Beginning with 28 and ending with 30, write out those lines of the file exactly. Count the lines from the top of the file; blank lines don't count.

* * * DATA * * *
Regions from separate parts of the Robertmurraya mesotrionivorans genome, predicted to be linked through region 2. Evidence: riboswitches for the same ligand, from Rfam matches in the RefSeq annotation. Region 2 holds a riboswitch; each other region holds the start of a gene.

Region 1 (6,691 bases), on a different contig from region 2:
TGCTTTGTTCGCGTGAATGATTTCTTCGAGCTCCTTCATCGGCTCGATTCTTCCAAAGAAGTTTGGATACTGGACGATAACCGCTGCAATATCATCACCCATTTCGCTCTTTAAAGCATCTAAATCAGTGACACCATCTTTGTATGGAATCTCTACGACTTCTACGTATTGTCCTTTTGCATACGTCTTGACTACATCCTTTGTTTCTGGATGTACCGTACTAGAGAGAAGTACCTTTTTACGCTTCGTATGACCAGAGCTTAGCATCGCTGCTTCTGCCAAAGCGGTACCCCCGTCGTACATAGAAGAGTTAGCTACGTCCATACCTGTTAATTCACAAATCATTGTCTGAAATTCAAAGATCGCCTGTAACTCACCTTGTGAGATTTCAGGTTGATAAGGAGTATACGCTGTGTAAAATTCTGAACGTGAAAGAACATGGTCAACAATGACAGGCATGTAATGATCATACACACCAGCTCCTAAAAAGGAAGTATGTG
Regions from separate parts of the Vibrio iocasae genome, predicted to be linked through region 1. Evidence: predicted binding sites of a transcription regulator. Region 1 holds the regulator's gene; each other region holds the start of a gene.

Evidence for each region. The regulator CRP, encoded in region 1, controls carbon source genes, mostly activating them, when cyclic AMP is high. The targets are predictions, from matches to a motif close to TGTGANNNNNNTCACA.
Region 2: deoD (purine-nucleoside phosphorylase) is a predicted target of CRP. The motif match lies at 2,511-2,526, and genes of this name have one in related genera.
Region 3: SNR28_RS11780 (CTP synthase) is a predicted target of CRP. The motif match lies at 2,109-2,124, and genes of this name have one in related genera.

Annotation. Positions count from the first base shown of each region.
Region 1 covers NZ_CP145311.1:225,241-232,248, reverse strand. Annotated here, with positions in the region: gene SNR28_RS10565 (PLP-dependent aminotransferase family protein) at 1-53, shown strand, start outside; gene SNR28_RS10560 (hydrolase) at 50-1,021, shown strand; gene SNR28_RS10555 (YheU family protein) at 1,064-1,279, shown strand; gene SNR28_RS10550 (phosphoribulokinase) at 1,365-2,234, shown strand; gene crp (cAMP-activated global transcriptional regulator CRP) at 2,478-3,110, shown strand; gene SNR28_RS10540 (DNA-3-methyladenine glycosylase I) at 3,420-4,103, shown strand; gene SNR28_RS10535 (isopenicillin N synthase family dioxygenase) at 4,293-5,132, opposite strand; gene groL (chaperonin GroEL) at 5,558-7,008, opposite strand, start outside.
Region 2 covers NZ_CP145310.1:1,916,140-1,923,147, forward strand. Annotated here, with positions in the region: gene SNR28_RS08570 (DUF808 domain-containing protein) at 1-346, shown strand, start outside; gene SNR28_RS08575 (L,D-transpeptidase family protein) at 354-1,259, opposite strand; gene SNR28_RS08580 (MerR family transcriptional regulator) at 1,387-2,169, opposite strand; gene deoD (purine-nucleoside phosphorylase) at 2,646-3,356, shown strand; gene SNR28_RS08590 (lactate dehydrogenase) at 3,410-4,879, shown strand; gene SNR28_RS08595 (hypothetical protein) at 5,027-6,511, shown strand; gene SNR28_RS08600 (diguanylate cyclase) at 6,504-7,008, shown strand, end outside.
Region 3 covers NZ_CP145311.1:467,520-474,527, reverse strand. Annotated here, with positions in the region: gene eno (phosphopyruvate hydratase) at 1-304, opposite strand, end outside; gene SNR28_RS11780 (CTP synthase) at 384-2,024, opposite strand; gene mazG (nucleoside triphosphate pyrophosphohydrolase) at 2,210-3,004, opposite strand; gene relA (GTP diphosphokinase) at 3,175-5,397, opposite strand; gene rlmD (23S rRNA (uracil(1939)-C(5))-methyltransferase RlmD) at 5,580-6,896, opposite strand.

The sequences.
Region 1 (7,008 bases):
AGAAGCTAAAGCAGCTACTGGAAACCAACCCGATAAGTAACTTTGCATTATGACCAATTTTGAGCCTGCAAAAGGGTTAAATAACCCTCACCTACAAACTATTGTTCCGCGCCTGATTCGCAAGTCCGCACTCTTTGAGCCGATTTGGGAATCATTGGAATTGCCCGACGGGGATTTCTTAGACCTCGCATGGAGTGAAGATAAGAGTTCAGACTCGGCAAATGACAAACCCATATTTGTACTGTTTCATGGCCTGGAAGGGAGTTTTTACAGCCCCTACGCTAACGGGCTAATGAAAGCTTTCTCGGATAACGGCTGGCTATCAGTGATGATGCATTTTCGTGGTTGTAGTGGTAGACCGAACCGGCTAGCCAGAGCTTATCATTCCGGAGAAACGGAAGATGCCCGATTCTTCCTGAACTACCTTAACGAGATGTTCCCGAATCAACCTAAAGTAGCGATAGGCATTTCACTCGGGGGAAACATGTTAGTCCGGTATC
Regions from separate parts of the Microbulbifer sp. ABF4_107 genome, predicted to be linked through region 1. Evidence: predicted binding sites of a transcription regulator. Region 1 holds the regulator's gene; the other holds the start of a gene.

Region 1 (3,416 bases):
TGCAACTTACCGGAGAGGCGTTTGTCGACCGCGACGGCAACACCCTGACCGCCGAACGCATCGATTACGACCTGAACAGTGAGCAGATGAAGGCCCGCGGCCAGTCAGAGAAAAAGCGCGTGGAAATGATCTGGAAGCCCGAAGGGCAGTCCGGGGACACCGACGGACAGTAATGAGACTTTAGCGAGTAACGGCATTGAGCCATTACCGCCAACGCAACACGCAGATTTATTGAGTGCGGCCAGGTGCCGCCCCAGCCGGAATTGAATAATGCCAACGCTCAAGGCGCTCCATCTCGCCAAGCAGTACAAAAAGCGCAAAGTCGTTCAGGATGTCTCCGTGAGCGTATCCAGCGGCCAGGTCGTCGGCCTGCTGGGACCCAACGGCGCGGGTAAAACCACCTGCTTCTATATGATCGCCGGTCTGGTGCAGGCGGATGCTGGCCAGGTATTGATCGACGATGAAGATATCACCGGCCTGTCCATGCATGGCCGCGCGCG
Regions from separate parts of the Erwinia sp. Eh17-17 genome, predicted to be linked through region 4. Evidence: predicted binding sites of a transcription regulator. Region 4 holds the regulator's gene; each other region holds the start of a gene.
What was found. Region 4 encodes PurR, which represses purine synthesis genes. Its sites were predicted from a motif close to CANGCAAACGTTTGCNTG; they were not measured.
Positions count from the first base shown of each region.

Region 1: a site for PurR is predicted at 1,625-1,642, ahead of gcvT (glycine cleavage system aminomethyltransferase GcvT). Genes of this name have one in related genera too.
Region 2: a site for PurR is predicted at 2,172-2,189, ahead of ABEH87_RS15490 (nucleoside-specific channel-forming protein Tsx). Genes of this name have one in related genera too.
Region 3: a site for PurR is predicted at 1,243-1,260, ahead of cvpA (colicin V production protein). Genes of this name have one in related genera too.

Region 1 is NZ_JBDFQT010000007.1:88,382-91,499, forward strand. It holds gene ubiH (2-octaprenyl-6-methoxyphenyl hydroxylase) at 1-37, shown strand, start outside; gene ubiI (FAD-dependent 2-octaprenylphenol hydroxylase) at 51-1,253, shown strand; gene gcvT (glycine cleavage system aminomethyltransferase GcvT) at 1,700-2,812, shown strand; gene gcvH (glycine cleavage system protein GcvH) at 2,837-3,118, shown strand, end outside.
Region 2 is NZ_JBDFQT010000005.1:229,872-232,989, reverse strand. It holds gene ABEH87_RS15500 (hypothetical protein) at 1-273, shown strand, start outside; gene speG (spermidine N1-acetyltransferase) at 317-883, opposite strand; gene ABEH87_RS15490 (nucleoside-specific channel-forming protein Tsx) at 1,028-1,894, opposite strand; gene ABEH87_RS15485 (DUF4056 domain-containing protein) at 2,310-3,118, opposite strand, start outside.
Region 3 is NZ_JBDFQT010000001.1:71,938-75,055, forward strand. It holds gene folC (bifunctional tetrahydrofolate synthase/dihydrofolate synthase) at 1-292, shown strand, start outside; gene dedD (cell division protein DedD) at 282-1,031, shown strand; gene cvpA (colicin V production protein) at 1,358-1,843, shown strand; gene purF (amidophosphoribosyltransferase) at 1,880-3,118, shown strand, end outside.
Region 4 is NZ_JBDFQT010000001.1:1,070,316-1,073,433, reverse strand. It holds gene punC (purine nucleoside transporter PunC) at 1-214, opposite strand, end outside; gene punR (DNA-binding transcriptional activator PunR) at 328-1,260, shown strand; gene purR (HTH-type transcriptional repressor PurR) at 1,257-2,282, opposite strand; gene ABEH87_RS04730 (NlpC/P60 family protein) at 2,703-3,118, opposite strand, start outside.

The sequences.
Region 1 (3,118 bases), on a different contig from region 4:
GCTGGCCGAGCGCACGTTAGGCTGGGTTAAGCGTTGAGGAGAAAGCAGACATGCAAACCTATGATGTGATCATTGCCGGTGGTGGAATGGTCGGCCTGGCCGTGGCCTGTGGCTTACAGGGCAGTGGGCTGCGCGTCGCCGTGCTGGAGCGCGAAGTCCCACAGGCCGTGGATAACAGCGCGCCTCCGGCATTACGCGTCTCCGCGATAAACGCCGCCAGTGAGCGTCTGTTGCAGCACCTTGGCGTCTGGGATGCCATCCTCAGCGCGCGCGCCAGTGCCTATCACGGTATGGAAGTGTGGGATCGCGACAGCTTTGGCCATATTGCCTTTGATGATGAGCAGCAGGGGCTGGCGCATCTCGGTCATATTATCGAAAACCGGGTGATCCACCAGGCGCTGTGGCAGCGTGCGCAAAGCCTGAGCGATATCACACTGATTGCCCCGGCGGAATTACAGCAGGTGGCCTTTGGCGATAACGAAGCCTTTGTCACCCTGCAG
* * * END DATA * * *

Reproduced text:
The sequences.
Region 1 (3,118 bases), on a different contig from region 4:
GCTGGCCGAGCGCACGTTAGGCTGGGTTAAGCGTTGAGGAGAAAGCAGACATGCAAACCTATGATGTGATCATTGCCGGTGGTGGAATGGTCGGCCTGGCCGTGGCCTGTGGCTTACAGGGCAGTGGGCTGCGCGTCGCCGTGCTGGAGCGCGAAGTCCCACAGGCCGTGGATAACAGCGCGCCTCCGGCATTACGCGTCTCCGCGATAAACGCCGCCAGTGAGCGTCTGTTGCAGCACCTTGGCGTCTGGGATGCCATCCTCAGCGCGCGCGCCAGTGCCTATCACGGTATGGAAGTGTGGGATCGCGACAGCTTTGGCCATATTGCCTTTGATGATGAGCAGCAGGGGCTGGCGCATCTCGGTCATATTATCGAAAACCGGGTGATCCACCAGGCGCTGTGGCAGCGTGCGCAAAGCCTGAGCGATATCACACTGATTGCCCCGGCGGAATTACAGCAGGTGGCCTTTGGCGATAACGAAGCCTTTGTCACCCTGCAG